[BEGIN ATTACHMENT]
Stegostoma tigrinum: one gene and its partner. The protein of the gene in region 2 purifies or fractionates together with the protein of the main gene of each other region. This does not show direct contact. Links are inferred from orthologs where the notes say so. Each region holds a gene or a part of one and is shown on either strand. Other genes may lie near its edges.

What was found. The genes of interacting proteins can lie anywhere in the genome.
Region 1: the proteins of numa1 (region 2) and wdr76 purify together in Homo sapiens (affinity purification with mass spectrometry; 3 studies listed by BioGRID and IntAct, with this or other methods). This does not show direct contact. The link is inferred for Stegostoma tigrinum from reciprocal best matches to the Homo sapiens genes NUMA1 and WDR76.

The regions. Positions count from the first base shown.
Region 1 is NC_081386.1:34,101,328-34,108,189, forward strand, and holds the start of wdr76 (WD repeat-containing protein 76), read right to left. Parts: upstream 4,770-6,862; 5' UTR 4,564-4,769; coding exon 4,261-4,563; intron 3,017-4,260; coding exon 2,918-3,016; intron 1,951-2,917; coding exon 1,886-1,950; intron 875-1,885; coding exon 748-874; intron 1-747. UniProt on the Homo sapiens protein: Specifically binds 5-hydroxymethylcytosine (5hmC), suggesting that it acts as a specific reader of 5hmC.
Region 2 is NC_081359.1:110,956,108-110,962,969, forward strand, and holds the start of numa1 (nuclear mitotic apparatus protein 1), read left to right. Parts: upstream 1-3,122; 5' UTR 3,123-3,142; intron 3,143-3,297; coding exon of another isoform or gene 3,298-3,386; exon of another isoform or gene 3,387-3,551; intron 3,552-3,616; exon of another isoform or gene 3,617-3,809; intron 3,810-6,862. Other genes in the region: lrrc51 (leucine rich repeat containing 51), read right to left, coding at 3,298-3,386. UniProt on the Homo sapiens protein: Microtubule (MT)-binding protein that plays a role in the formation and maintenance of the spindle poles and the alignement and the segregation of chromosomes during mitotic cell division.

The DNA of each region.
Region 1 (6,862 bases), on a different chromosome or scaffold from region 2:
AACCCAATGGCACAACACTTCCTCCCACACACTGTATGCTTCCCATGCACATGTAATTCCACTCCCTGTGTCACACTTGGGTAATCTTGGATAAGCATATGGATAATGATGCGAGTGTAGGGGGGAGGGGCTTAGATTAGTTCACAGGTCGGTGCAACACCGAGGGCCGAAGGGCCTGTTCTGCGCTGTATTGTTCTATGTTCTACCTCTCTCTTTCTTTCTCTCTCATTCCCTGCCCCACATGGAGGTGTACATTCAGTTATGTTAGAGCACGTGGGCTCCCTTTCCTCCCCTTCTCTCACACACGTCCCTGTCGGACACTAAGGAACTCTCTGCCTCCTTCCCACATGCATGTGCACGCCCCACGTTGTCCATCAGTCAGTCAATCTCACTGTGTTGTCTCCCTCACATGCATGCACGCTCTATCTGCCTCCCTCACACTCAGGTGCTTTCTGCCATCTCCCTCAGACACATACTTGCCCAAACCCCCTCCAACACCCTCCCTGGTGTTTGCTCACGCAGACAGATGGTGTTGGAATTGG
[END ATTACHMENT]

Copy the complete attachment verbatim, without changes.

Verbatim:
Stegostoma tigrinum: one gene and its partner. The protein of the gene in region 2 purifies or fractionates together with the protein of the main gene of each other region. This does not show direct contact. Links are inferred from orthologs where the notes say so. Each region holds a gene or a part of one and is shown on either strand. Other genes may lie near its edges.

What was found. The genes of interacting proteins can lie anywhere in the genome.
Region 1: the proteins of numa1 (region 2) and wdr76 purify together in Homo sapiens (affinity purification with mass spectrometry; 3 studies listed by BioGRID and IntAct, with this or other methods). This does not show direct contact. The link is inferred for Stegostoma tigrinum from reciprocal best matches to the Homo sapiens genes NUMA1 and WDR76.

The regions. Positions count from the first base shown.
Region 1 is NC_081386.1:34,101,328-34,108,189, forward strand, and holds the start of wdr76 (WD repeat-containing protein 76), read right to left. Parts: upstream 4,770-6,862; 5' UTR 4,564-4,769; coding exon 4,261-4,563; intron 3,017-4,260; coding exon 2,918-3,016; intron 1,951-2,917; coding exon 1,886-1,950; intron 875-1,885; coding exon 748-874; intron 1-747. UniProt on the Homo sapiens protein: Specifically binds 5-hydroxymethylcytosine (5hmC), suggesting that it acts as a specific reader of 5hmC.
Region 2 is NC_081359.1:110,956,108-110,962,969, forward strand, and holds the start of numa1 (nuclear mitotic apparatus protein 1), read left to right. Parts: upstream 1-3,122; 5' UTR 3,123-3,142; intron 3,143-3,297; coding exon of another isoform or gene 3,298-3,386; exon of another isoform or gene 3,387-3,551; intron 3,552-3,616; exon of another isoform or gene 3,617-3,809; intron 3,810-6,862. Other genes in the region: lrrc51 (leucine rich repeat containing 51), read right to left, coding at 3,298-3,386. UniProt on the Homo sapiens protein: Microtubule (MT)-binding protein that plays a role in the formation and maintenance of the spindle poles and the alignement and the segregation of chromosomes during mitotic cell division.

The DNA of each region.
Region 1 (6,862 bases), on a different chromosome or scaffold from region 2:
AACCCAATGGCACAACACTTCCTCCCACACACTGTATGCTTCCCATGCACATGTAATTCCACTCCCTGTGTCACACTTGGGTAATCTTGGATAAGCATATGGATAATGATGCGAGTGTAGGGGGGAGGGGCTTAGATTAGTTCACAGGTCGGTGCAACACCGAGGGCCGAAGGGCCTGTTCTGCGCTGTATTGTTCTATGTTCTACCTCTCTCTTTCTTTCTCTCTCATTCCCTGCCCCACATGGAGGTGTACATTCAGTTATGTTAGAGCACGTGGGCTCCCTTTCCTCCCCTTCTCTCACACACGTCCCTGTCGGACACTAAGGAACTCTCTGCCTCCTTCCCACATGCATGTGCACGCCCCACGTTGTCCATCAGTCAGTCAATCTCACTGTGTTGTCTCCCTCACATGCATGCACGCTCTATCTGCCTCCCTCACACTCAGGTGCTTTCTGCCATCTCCCTCAGACACATACTTGCCCAAACCCCCTCCAACACCCTCCCTGGTGTTTGCTCACGCAGACAGATGGTGTTGGAATTGG